In a bid against rival software, Microsoft plans to slash Windows 8.1 by 70-percent of its typical price tag -- for manufacturers, that is. The information comes from unnamed sources that spoke with Bloomberg, saying makers of tablets and computers will be getting deeply cut prices for inexpensive gadgets.
Presently, manufacturers that produce devices that retail for under $250 are charged $50 to offer Windows 8.1 on the device preinstalled. According to "people familiar with the program," that fee will be dropped to a mere $15, an effort to better position its system against rivals in the same market, such as Google's Chromebooks.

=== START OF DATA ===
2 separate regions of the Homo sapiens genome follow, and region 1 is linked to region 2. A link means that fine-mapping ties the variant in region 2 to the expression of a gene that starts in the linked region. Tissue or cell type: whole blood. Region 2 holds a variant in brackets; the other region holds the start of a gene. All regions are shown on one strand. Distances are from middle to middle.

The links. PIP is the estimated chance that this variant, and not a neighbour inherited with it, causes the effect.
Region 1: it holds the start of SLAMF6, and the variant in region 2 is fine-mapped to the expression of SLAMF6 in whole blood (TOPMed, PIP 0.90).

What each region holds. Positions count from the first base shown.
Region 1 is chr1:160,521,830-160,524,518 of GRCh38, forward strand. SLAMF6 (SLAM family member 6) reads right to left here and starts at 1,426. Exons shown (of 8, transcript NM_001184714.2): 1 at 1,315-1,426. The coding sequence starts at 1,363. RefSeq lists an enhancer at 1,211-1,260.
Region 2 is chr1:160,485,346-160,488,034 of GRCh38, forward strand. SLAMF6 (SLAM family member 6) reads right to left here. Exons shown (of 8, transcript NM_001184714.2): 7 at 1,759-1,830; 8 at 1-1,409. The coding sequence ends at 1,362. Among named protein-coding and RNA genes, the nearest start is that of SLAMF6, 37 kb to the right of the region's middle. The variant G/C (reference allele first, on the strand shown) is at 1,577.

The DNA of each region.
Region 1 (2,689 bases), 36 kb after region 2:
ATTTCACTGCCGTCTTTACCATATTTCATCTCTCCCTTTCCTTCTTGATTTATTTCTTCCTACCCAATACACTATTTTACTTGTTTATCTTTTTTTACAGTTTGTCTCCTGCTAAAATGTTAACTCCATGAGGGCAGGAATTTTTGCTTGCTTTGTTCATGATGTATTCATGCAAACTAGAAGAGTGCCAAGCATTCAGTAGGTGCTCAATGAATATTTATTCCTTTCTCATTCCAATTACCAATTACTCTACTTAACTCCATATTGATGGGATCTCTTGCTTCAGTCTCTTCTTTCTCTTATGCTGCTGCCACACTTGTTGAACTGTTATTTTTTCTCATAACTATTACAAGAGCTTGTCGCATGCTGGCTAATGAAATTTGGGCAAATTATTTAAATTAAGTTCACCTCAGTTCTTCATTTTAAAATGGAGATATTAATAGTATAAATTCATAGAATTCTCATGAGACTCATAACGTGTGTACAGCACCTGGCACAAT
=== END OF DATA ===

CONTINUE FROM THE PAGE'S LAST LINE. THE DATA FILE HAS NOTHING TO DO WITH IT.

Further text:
It doesn't matter what the product is, as long as it falls below the pricing threshold, says the sources -- otherwise, size, type, and other details aren't of concern. Such a turn of events comes at a time when Microsoft and others are feeling the pain of a downturned PC market, as well as a slow adoption rate for Windows 8 (comparatively).
Microsoft has not commented on the rumor, and so for now it stays filed away in the "rumor" drawer. Still, the move would make sense in light of growing competition in the inexpensive laptop market, and would be a solid way for Microsoft to entice manufacturer's to include its operating system on new cheap tablets.